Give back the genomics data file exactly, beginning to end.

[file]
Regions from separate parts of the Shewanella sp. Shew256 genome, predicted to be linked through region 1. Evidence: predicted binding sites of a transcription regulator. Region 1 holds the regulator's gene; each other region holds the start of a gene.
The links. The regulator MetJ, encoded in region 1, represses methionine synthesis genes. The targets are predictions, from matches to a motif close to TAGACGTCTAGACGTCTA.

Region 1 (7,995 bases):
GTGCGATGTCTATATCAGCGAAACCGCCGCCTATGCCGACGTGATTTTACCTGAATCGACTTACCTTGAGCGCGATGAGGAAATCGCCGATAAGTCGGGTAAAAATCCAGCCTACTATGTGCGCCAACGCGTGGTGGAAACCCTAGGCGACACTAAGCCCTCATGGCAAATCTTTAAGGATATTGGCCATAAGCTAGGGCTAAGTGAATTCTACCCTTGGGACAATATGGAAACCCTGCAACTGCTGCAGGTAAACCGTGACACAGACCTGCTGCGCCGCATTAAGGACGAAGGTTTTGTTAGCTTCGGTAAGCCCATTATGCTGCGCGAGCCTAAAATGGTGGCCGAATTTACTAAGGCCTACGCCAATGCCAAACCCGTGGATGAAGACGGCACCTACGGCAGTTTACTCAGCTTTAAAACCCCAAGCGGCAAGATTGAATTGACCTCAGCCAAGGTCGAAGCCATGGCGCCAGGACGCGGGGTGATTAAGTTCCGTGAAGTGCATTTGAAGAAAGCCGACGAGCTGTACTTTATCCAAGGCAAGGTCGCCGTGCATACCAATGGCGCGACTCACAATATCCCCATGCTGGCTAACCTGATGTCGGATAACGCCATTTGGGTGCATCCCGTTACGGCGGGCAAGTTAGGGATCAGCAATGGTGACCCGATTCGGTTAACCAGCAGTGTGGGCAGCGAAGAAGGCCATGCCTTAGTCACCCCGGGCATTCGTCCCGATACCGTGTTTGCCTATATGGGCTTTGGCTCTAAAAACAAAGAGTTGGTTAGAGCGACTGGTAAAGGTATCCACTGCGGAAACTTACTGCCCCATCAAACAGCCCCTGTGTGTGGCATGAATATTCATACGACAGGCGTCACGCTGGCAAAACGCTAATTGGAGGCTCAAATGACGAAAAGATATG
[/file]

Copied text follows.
Regions from separate parts of the Shewanella sp. Shew256 genome, predicted to be linked through region 1. Evidence: predicted binding sites of a transcription regulator. Region 1 holds the regulator's gene; each other region holds the start of a gene.
The links. The regulator MetJ, encoded in region 1, represses methionine synthesis genes. The targets are predictions, from matches to a motif close to TAGACGTCTAGACGTCTA.

Region 1 (7,995 bases):
GTGCGATGTCTATATCAGCGAAACCGCCGCCTATGCCGACGTGATTTTACCTGAATCGACTTACCTTGAGCGCGATGAGGAAATCGCCGATAAGTCGGGTAAAAATCCAGCCTACTATGTGCGCCAACGCGTGGTGGAAACCCTAGGCGACACTAAGCCCTCATGGCAAATCTTTAAGGATATTGGCCATAAGCTAGGGCTAAGTGAATTCTACCCTTGGGACAATATGGAAACCCTGCAACTGCTGCAGGTAAACCGTGACACAGACCTGCTGCGCCGCATTAAGGACGAAGGTTTTGTTAGCTTCGGTAAGCCCATTATGCTGCGCGAGCCTAAAATGGTGGCCGAATTTACTAAGGCCTACGCCAATGCCAAACCCGTGGATGAAGACGGCACCTACGGCAGTTTACTCAGCTTTAAAACCCCAAGCGGCAAGATTGAATTGACCTCAGCCAAGGTCGAAGCCATGGCGCCAGGACGCGGGGTGATTAAGTTCCGTGAAGTGCATTTGAAGAAAGCCGACGAGCTGTACTTTATCCAAGGCAAGGTCGCCGTGCATACCAATGGCGCGACTCACAATATCCCCATGCTGGCTAACCTGATGTCGGATAACGCCATTTGGGTGCATCCCGTTACGGCGGGCAAGTTAGGGATCAGCAATGGTGACCCGATTCGGTTAACCAGCAGTGTGGGCAGCGAAGAAGGCCATGCCTTAGTCACCCCGGGCATTCGTCCCGATACCGTGTTTGCCTATATGGGCTTTGGCTCTAAAAACAAAGAGTTGGTTAGAGCGACTGGTAAAGGTATCCACTGCGGAAACTTACTGCCCCATCAAACAGCCCCTGTGTGTGGCATGAATATTCATACGACAGGCGTCACGCTGGCAAAACGCTAATTGGAGGCTCAAATGACGAAAAGATATG